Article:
These phrases erase the existence of many non-binary people. Especially because they are so common, they can take a draining, daily toll on non-binary people.

Try This Instead:

You can use “folks,” “students,” “they,” “everyone,” “you all,” and other variations.

While there are many awesome gender-neutral forms of address out there, there aren’t perfect replacements for all situations. The one where I’ve had the most trouble finding an alternative has been with people saying “sir/ma’am” in a customer setting.

Nevertheless, people should still avoid using “sir/ma’am.” It causes a lot of pain! And apart from that, it’s pretty simple to make the switch.

7. Stop Conflating Womanhood and Femininity with ‘All People Facing Gender-Based Oppression’

Examples: “Women” or “women and feminine people” when talking about gender-based oppression in general.

Womanhood is not the only gender that faces oppression, and femininity is not the only gender expression that faces oppression. Non-binary people who do not also identify as women exist, and we face oppression for our genders or the lack thereof.

The range of potential gender expressions is limitless, and it is not only on a masculine/feminine spectrum or binary. Everyone except masculine-presenting people experience oppression and censure for the non-masculinity of their gender expressions.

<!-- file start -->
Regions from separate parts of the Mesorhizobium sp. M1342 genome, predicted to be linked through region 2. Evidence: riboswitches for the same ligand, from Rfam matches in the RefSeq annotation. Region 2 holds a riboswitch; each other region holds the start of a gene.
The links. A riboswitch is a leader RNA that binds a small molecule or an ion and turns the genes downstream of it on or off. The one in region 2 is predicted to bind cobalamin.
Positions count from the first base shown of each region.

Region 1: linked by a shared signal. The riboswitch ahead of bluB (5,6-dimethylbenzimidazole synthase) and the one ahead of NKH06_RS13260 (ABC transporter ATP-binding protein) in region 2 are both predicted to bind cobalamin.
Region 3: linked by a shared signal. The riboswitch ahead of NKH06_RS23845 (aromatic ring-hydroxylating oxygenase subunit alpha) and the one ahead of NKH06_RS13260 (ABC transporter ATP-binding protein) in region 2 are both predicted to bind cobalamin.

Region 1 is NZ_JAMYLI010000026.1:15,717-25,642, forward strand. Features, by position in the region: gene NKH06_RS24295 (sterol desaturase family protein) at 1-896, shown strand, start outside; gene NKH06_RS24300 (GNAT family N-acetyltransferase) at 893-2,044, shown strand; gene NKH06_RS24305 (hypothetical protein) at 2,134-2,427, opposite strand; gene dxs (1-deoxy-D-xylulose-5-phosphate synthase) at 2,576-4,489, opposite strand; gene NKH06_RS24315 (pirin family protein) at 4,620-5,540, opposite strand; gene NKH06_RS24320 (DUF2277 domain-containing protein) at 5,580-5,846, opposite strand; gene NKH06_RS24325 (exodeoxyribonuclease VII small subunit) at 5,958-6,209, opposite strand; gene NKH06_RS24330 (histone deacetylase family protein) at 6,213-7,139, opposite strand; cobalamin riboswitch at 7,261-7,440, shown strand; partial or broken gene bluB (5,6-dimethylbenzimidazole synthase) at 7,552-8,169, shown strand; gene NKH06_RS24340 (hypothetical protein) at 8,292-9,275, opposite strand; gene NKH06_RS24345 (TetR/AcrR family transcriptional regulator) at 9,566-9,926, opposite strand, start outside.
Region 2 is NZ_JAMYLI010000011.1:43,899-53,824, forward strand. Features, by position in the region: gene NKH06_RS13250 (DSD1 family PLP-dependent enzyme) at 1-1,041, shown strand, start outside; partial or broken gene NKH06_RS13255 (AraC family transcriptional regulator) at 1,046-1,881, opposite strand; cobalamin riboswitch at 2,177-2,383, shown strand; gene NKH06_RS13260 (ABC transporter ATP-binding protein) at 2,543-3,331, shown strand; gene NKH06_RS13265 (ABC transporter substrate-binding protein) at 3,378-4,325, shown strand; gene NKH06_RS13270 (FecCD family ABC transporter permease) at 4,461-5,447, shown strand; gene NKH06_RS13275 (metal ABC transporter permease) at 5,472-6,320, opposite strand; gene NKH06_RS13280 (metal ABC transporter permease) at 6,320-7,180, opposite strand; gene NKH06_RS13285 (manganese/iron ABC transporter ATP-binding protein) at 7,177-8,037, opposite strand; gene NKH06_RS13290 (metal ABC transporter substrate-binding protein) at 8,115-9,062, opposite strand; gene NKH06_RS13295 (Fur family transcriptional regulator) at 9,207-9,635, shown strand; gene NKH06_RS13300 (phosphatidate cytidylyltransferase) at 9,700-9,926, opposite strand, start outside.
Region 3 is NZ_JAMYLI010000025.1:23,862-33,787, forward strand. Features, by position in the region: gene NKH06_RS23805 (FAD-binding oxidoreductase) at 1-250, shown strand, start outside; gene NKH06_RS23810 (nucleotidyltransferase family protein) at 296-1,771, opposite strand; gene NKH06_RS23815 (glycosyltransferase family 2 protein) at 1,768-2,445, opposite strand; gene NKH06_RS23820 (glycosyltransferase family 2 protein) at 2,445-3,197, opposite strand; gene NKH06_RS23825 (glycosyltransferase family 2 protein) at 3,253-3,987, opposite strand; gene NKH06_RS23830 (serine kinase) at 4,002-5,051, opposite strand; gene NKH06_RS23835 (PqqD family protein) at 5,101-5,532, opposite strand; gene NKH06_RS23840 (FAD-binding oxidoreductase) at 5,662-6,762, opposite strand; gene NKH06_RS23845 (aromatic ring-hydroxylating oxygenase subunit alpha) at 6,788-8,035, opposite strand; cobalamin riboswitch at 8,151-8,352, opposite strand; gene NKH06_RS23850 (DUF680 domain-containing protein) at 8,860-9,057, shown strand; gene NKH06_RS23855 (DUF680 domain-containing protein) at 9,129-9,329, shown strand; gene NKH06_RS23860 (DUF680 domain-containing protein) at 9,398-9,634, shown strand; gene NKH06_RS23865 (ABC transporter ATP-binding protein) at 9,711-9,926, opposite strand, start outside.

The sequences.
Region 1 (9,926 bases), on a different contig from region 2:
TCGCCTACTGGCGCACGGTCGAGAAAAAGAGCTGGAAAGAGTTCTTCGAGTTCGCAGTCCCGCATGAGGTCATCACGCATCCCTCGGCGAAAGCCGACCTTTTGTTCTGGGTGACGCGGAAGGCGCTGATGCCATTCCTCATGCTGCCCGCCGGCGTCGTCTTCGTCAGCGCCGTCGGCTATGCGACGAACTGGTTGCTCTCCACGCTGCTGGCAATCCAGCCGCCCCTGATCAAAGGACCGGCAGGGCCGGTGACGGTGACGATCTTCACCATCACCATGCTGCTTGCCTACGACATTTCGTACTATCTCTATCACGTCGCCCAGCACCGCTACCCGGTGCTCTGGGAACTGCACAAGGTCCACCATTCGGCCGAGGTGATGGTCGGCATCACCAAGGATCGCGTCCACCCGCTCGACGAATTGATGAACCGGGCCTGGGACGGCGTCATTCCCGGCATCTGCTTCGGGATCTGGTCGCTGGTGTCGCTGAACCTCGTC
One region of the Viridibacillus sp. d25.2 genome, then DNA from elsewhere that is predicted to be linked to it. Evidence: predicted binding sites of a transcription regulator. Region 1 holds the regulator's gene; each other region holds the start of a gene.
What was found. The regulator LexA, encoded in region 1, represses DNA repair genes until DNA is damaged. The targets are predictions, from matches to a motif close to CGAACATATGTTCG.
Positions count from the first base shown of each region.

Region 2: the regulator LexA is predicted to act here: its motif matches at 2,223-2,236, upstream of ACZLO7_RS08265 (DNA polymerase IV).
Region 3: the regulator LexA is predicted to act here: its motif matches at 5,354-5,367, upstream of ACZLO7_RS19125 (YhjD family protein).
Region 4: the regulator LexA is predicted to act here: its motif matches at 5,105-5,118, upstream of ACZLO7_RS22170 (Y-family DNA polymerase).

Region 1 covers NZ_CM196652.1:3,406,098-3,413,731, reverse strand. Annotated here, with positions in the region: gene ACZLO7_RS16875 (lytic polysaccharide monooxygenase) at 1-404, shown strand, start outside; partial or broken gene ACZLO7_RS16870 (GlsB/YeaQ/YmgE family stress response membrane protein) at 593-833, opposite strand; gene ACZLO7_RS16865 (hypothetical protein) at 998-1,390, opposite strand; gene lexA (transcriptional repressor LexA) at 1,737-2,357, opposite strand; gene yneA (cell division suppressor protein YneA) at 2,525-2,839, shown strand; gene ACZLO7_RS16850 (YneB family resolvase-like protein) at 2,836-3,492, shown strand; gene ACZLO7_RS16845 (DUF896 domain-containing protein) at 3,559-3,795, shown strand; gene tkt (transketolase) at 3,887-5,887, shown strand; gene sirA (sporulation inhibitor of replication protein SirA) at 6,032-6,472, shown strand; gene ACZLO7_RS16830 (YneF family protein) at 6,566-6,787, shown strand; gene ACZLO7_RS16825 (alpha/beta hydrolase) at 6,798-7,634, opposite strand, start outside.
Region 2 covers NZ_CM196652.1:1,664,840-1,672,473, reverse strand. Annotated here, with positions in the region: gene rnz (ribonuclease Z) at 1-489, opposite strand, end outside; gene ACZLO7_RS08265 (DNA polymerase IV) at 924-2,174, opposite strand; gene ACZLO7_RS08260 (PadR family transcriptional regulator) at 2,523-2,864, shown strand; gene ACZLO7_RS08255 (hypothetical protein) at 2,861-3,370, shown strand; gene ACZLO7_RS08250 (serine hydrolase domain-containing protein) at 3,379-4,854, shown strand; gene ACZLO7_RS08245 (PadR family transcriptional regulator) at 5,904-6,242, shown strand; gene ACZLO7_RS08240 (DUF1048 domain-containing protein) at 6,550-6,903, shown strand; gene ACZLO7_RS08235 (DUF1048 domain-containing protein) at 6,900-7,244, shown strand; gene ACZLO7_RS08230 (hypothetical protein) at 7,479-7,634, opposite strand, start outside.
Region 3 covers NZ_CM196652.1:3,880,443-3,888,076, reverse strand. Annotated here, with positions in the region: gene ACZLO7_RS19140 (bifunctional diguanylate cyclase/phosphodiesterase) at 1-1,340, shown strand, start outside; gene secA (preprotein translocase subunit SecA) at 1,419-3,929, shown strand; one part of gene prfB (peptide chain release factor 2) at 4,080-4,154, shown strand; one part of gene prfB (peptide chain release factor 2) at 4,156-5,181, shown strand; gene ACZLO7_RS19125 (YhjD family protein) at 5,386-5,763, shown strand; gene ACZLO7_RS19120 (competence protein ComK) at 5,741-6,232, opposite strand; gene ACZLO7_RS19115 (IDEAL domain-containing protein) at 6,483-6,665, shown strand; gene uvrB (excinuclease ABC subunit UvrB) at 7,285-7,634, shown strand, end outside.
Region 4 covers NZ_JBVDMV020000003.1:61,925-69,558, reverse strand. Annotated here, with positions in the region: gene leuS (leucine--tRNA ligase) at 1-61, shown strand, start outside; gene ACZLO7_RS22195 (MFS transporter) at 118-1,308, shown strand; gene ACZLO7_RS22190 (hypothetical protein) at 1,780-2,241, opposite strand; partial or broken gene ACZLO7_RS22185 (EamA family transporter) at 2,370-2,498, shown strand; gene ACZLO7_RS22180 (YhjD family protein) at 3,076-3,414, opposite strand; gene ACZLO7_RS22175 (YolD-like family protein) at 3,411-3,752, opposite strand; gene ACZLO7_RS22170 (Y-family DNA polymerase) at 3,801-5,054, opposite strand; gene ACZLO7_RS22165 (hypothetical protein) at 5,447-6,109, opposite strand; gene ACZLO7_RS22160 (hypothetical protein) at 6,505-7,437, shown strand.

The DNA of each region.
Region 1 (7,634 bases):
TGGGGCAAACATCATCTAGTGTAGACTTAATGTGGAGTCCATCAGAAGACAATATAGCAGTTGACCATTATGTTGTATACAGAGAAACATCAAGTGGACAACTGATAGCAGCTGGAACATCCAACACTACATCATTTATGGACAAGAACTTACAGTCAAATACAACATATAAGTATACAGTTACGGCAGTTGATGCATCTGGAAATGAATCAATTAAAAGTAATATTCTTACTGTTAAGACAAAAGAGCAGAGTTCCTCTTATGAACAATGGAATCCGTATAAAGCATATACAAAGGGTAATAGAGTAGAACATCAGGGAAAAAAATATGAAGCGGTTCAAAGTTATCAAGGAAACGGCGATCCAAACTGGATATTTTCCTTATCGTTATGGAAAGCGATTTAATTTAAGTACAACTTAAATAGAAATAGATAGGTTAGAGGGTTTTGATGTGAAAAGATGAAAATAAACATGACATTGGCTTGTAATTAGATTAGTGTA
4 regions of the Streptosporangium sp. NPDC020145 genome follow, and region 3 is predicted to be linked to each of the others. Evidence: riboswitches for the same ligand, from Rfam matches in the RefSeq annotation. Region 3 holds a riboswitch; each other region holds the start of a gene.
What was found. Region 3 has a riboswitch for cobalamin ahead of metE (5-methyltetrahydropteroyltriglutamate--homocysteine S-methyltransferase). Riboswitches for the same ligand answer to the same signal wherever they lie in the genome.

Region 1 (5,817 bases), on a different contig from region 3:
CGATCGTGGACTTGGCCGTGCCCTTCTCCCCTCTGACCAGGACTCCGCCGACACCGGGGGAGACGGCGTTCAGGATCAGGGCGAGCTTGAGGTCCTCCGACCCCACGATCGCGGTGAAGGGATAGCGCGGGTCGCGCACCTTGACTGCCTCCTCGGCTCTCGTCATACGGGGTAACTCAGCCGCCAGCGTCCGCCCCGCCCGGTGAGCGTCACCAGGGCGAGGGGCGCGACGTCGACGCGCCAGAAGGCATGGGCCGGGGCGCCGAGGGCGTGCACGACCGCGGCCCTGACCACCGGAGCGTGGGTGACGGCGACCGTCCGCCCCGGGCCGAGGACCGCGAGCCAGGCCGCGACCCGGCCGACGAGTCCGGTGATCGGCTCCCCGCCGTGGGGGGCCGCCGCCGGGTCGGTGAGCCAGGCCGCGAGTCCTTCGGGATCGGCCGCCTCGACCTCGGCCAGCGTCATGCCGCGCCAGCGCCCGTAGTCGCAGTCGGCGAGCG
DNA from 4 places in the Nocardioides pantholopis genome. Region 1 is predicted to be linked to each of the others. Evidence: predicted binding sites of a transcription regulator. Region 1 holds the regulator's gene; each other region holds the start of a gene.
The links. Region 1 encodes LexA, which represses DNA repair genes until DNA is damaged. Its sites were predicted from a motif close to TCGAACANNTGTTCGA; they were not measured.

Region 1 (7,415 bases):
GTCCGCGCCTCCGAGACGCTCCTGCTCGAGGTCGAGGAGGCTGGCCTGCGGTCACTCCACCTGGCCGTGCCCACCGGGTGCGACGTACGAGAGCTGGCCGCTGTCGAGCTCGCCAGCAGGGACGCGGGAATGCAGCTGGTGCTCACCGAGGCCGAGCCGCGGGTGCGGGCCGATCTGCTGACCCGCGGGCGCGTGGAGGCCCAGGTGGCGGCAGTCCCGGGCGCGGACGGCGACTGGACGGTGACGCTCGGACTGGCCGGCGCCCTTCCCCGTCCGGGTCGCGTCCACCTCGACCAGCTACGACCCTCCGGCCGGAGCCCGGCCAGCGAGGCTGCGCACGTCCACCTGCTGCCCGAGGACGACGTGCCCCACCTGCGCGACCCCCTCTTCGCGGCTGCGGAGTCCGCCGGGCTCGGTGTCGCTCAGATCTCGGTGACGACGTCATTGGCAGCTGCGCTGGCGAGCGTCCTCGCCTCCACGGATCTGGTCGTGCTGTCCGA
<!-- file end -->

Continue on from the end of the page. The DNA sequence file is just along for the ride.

(Masculine-presenting female-assigned people do experience oppression related to their gender expression, but this is because of gender non-conformity. Masculinity itself is still privileged and valued.)

When you talk or act as if women and feminine people are the only people facing gender-based oppression, you are implying that these struggles do not exist.

Try This Instead:

Consider when you mean what and speak accordingly.

There are tons of times and places when it’s important to talk about the oppression women or feminine people face without talking about everyone.

When you do that, though, ask yourself if what you’re saying also applies to non-binary people and/or people who have non-masculine expressions. If it does, consider what learning or work you need to do to include us in the conversation.


Using trans-inclusive language involves changing your perceptions of gender-based oppression. Use your common sense, and think before you speak or write. After a while, using inclusive language will become more natural.

The effort is worth it. After all, gender justice without trans justice isn’t gender justice at all.

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Adrian Ballou is a Contributing Writer for Everyday Feminism and a genderqueer writer, artist, activist, and educator. They graduated cum laude from Smith College in 2011 and have spent the past several years doing youth development work both inside and outside the classroom. They particularly enjoy developing and delivering curriculum on social justice education and youth organizing. In their free time, they cook lots of food, sing songs, make art, and practice their Spanish, Hindi, and Urdu.